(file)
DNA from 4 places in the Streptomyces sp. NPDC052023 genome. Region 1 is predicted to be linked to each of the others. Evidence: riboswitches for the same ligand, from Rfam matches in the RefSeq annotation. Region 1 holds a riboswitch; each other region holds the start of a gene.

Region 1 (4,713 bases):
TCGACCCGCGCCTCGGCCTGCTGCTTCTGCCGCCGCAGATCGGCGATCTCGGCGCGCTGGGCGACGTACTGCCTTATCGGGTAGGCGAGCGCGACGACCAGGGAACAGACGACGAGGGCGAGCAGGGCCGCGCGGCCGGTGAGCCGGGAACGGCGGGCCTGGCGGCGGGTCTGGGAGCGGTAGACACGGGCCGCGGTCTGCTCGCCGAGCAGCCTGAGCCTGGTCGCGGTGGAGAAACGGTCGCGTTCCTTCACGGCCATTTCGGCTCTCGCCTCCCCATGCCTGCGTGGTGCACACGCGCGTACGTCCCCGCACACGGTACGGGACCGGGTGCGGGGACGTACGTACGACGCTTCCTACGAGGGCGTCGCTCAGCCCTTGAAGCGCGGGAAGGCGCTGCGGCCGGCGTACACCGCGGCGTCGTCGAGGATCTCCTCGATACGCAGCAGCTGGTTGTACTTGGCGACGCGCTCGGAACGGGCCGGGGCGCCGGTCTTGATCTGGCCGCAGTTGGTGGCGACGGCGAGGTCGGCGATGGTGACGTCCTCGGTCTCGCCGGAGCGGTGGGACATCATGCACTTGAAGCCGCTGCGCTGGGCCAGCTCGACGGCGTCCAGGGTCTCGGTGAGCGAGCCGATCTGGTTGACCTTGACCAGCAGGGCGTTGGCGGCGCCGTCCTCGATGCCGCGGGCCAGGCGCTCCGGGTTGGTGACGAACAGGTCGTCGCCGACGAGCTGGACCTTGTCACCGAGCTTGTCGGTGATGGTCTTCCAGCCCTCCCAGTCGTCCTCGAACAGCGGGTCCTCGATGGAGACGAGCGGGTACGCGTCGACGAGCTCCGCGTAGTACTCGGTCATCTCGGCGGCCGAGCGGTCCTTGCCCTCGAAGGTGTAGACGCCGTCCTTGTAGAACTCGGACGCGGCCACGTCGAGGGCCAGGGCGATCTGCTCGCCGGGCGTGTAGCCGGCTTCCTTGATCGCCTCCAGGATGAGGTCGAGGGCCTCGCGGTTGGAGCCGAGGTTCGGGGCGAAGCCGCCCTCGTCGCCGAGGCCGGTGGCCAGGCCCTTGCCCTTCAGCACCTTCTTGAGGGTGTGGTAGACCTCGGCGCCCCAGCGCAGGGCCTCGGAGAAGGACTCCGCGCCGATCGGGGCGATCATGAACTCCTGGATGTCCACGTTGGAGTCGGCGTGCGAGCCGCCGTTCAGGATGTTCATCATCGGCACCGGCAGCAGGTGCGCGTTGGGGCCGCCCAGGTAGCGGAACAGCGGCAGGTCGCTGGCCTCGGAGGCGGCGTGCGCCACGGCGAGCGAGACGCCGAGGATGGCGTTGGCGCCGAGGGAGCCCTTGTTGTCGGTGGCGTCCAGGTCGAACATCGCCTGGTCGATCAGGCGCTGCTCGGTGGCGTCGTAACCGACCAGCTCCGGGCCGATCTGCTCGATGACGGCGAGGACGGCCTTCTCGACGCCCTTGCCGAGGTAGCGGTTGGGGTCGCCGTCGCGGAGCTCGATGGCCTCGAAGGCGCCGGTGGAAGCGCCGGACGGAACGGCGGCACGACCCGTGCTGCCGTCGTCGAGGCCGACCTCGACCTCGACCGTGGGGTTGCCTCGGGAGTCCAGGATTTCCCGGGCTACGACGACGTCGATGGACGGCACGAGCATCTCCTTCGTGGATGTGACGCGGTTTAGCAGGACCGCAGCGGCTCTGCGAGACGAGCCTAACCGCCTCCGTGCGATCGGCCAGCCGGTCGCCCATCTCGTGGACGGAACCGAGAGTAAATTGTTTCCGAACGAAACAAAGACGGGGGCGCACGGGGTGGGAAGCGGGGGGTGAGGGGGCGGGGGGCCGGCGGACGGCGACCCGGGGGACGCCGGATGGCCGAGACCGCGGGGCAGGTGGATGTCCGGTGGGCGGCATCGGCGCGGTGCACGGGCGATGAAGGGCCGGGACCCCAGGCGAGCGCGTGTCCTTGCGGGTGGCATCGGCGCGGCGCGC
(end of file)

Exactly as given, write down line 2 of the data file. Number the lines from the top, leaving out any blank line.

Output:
Region 1 (4,713 bases):